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Posted 4/11/2018 1:04pm by Kinley Coulter.

     As I drank my precious morning cup of joe with my wife this morning, I got treated to not one, but TWO ‘rites of spring’ unfolding right outside of our living-room window.  

      The first half of my coffee was consumed while observing a mating pair of sparrows vigorously negotiating with a pair of blue-birds for possession of a blue-bird house that they were all coveting with  their beady little bird eyes.  All four were calmly dragging in string and twigs and straw and twine from all over the farm to build a nest in the house though there was going to be no problem converting this ‘single family’ dwelling into a duplex.  As this drama unfolded, I sipped my way into the second half of my coffee and watched my three year old daughter carefully wiggle under the bottom electric wire of the pasture fence to get to the newest 'bottle lamb’  pen.  She didn’t used to be so careful and fastidious about keeping her backside way down while going under the wire… but she is much more motivated after a few ‘close encounters' with the hot fence wire.  (I’m just glad it’s her and not me crawling under that 10” high wire).
       Anyway, this little girl was pulling along a baby bottle full of freshly warmed organic cow milk, destined to be lamb breakfast for a frantically bawling lamb, that after fasting all night, was quite sure it was about to perish from starvation.   The two ring circus of four birds wrangling over a birdhouse on a fencepost, above a little girl carefully wriggling on her belly through freshly green April grass, on a sunny morning that promised to be warm, was quite entertaining.  I often say that spring is not my favorite season at the farm with all of its wind, rain and mud… but this WAS a very nice spring morning.  
     Bottle lambs are great fun to watch, and the girls love feeding them 5 times a day… but, they are an undesired indicator of a social breakdown in our sheep society.  Every bottle lamb represents a broken ewe/lamb relationship.  The worst offenders are the ‘first time lambers’… young ewes that have never lambed before.   They have a highly annoying habit of dropping their first, precious, long awaited lamb and calmly walking away from it without ever looking back.  We try to pen these negligent ewes up with their lamb but, if 24 hours go by with no attention from momma… the lamb is labeled an ‘orphan’ and becomes the little girls’ responsibility (a joyful duty!) to raise on milk for 90 days until it can live on pasture.
     Twins lambs are the most common (and most desired) pregnancy outcome in our flock.  We used to cheer for triplet lambs but now we are wiser.  Triplets often result in a bottle lamb, as the mother ignores the smallest or slowest of the three.  When there are only two teats… being small and slow puts you at a decided disadvantage.  We had one famous ewe that had quadruplets in July and triplets in February!  An amazing feat never repeated before or since!   She actually raised 6 of the 7 herself.  Another problem with triplet lambs is that they are born smallish and never really catch up with twins in size.  Single lambs are very common with first time mothers… they are born larger than twins and get a double share of milk from momma so they get HUGE!  Anyway, now we cheer for twin lambs.
     Almost all of the ewes have lambed by now and the whole flock is hungrily eyeing the lush, green, organic, April pasture…mere feet away, but it might as well be on the moon because of that pesky barnyard gate.   Any day now, the eagerly anticipated 'barnyard exodus' will begin with the opening of the pasture gate, and the sheep tsunami pouring out… lambs climbing over each other, two and three deep, in their rush to be the first one on grass.  If you have never had 100% Grassfed lamb… you should treat yourself.  I grew up with a decidedly negative view of lamb as a greasy, strongly flavored meat.  We had leg of lamb on Good Friday, and I could only eat it if a small piece of it was swimming deep in mint jelly.  No-one ever told me that grainfed lamb is greasy and strong flavored and grassfed lamb is mild and sweet.  I also never knew how much chemical wormer got fed to conventional lambs… making Certified Organic lamb a special treat.  I was reading recently about the ‘ dirty dozen’ of highly pesticided fruits and vegetables.  Conventional lamb is undoubtedly the most chemically wormed meat of all livestock species.  We hardly ever get to eat our own ‘chemical free’ lamb here at the farm because it’s always selling out and it’s kind of a ‘budget-busting’ meat.  But why not treat yourself when it's a special occasion!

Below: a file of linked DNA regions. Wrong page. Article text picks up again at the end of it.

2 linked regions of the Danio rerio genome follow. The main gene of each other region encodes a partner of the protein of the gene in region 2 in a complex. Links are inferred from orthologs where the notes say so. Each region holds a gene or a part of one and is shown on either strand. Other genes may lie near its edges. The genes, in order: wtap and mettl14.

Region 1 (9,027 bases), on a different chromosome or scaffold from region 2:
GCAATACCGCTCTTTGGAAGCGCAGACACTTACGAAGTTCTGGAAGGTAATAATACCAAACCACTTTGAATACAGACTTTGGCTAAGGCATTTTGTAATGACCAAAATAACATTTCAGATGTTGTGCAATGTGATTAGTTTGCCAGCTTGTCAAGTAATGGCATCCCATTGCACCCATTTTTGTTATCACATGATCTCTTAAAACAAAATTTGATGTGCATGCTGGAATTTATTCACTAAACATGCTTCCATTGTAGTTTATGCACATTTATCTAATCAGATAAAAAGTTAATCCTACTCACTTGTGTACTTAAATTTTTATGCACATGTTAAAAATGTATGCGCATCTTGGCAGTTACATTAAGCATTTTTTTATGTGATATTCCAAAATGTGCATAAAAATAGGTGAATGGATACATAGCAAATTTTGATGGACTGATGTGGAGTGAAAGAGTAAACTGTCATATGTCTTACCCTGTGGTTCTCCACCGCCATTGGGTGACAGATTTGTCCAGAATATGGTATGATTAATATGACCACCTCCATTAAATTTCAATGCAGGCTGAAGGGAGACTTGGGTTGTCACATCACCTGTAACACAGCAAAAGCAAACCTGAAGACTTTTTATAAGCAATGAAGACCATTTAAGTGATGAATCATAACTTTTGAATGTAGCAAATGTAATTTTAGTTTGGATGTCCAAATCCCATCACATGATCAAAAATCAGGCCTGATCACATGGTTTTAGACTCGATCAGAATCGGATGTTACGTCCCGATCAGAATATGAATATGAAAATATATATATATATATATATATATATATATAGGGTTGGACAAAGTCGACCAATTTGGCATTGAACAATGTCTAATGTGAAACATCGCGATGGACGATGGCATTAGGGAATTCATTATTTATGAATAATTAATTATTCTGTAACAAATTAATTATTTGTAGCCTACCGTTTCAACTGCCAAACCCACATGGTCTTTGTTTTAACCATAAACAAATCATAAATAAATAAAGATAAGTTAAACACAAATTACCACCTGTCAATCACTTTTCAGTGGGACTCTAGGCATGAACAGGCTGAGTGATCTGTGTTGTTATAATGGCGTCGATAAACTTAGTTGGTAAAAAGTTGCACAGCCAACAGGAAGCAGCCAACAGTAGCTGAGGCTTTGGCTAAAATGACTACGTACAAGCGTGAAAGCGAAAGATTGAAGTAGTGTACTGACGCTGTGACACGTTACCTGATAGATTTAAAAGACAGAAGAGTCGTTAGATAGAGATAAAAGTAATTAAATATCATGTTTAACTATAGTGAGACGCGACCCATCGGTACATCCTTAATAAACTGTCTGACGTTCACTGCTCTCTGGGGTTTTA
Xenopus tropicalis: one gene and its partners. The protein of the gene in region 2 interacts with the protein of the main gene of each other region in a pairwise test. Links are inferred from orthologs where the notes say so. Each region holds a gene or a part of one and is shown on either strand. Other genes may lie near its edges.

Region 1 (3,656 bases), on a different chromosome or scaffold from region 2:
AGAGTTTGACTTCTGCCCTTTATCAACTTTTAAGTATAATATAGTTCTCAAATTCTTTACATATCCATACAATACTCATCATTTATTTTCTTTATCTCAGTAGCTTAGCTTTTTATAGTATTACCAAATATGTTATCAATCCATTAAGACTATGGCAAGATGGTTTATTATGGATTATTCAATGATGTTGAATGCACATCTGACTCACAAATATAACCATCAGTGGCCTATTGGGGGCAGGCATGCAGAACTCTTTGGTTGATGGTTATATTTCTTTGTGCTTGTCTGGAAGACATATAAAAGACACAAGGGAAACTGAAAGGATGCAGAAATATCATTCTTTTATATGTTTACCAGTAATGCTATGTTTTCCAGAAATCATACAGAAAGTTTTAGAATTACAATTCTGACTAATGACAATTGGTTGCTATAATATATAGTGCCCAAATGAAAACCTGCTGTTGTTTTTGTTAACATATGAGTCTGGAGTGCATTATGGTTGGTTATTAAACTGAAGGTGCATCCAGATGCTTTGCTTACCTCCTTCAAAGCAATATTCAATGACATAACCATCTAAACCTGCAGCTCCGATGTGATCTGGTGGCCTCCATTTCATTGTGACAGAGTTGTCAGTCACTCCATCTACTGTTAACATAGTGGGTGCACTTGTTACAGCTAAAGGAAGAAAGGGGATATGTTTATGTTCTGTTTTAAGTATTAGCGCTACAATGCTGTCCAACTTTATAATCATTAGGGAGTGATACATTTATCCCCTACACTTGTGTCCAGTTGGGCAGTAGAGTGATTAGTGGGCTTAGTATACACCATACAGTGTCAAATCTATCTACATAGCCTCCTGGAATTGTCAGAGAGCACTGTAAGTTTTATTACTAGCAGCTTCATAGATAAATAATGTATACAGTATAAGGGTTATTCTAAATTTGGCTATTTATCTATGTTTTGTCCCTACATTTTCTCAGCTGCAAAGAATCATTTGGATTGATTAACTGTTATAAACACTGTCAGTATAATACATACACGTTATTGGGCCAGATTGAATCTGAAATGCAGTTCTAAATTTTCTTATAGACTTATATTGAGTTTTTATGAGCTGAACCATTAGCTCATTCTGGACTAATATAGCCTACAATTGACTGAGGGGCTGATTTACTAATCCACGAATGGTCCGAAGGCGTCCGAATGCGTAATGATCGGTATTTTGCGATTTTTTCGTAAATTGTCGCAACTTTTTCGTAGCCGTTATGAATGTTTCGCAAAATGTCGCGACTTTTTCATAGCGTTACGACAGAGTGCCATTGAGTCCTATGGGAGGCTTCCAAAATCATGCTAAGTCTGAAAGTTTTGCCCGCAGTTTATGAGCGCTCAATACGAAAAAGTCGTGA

Posted 3/28/2018 10:54am by Kinley Coulter.

     Spring time brings many blessings here at the farm.... warm sunshine and gentle rain, bursting buds, and lots of cute, fuzzy, wide-eyed additions to sheep flocks and cattle herds.

     Our herd of Certified Organic, 100% Grassfed Jersey cows started having their calves at the beginning of the month, so we now have lots of little ones to feed and care for.  Twice a day they get a stretching belly-full of rich, warm, organic milk that is healthful and nutrient dense food for calves as well as people.  No synthetic 'milk-replacer' with dozens of 'unrecognizable' ingredients gets fed to our precious calves here.  


     The three little girls especially enjoy helping 'bottle feed' since the calves are much closer to their size, and less intimidating than the mama cows.

     Through the spring season, as everything bursts into new life, our cows will be producing lots more rich, creamy milk than their calves can drink.  We'll be bottling milk, chocolate milk, kefir and yogurt, and making any extra into delicious raw milk cheeses, for our 'much appreciated'  customers.  


Posted 3/13/2018 2:41pm by Kinley Coulter.

     What is the one bright spot when the shrieking cold wind thumps mercilessly against the farm house in mid-March?  Well, at least the unwelcome snow is traveling horizontally instead of vertically and it’s having a hard time accumulating on our farm fields here at Coulter Farms.